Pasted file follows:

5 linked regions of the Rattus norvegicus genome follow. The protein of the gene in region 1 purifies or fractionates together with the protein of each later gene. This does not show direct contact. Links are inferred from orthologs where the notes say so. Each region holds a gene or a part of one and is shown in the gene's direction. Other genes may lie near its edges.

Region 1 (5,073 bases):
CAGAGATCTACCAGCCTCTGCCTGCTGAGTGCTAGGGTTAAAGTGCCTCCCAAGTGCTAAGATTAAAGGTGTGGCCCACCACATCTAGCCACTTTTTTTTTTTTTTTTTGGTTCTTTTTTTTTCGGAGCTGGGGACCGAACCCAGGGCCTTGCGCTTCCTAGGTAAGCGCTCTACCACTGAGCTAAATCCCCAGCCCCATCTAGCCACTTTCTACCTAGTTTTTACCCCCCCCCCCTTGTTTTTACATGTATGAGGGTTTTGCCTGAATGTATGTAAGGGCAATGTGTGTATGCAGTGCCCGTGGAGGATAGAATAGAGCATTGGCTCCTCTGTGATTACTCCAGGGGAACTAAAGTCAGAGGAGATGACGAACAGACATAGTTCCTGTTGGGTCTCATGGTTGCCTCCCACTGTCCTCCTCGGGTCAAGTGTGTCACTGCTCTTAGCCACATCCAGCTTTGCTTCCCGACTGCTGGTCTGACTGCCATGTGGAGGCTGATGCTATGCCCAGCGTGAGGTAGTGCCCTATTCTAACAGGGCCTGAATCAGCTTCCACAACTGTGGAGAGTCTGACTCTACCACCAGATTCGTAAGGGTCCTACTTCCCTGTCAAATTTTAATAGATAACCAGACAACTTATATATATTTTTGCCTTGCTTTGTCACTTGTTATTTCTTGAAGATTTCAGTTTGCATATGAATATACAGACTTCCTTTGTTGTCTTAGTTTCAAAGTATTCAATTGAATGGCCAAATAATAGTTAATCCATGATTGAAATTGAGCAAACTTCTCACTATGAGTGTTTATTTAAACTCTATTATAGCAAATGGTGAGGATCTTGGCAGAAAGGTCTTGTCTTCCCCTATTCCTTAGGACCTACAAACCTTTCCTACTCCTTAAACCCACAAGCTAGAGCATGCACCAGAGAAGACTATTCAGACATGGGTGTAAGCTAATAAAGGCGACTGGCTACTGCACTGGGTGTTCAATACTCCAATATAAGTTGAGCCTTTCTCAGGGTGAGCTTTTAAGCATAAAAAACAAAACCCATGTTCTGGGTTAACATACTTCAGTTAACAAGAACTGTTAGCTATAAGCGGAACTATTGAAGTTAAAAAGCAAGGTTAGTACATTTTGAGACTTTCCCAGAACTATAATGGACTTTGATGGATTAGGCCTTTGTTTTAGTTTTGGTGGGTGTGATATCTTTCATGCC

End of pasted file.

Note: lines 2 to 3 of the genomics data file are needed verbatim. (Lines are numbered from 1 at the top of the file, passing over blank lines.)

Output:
Region 1 (5,073 bases):
CAGAGATCTACCAGCCTCTGCCTGCTGAGTGCTAGGGTTAAAGTGCCTCCCAAGTGCTAAGATTAAAGGTGTGGCCCACCACATCTAGCCACTTTTTTTTTTTTTTTTTGGTTCTTTTTTTTTCGGAGCTGGGGACCGAACCCAGGGCCTTGCGCTTCCTAGGTAAGCGCTCTACCACTGAGCTAAATCCCCAGCCCCATCTAGCCACTTTCTACCTAGTTTTTACCCCCCCCCCCTTGTTTTTACATGTATGAGGGTTTTGCCTGAATGTATGTAAGGGCAATGTGTGTATGCAGTGCCCGTGGAGGATAGAATAGAGCATTGGCTCCTCTGTGATTACTCCAGGGGAACTAAAGTCAGAGGAGATGACGAACAGACATAGTTCCTGTTGGGTCTCATGGTTGCCTCCCACTGTCCTCCTCGGGTCAAGTGTGTCACTGCTCTTAGCCACATCCAGCTTTGCTTCCCGACTGCTGGTCTGACTGCCATGTGGAGGCTGATGCTATGCCCAGCGTGAGGTAGTGCCCTATTCTAACAGGGCCTGAATCAGCTTCCACAACTGTGGAGAGTCTGACTCTACCACCAGATTCGTAAGGGTCCTACTTCCCTGTCAAATTTTAATAGATAACCAGACAACTTATATATATTTTTGCCTTGCTTTGTCACTTGTTATTTCTTGAAGATTTCAGTTTGCATATGAATATACAGACTTCCTTTGTTGTCTTAGTTTCAAAGTATTCAATTGAATGGCCAAATAATAGTTAATCCATGATTGAAATTGAGCAAACTTCTCACTATGAGTGTTTATTTAAACTCTATTATAGCAAATGGTGAGGATCTTGGCAGAAAGGTCTTGTCTTCCCCTATTCCTTAGGACCTACAAACCTTTCCTACTCCTTAAACCCACAAGCTAGAGCATGCACCAGAGAAGACTATTCAGACATGGGTGTAAGCTAATAAAGGCGACTGGCTACTGCACTGGGTGTTCAATACTCCAATATAAGTTGAGCCTTTCTCAGGGTGAGCTTTTAAGCATAAAAAACAAAACCCATGTTCTGGGTTAACATACTTCAGTTAACAAGAACTGTTAGCTATAAGCGGAACTATTGAAGTTAAAAAGCAAGGTTAGTACATTTTGAGACTTTCCCAGAACTATAATGGACTTTGATGGATTAGGCCTTTGTTTTAGTTTTGGTGGGTGTGATATCTTTCATGCC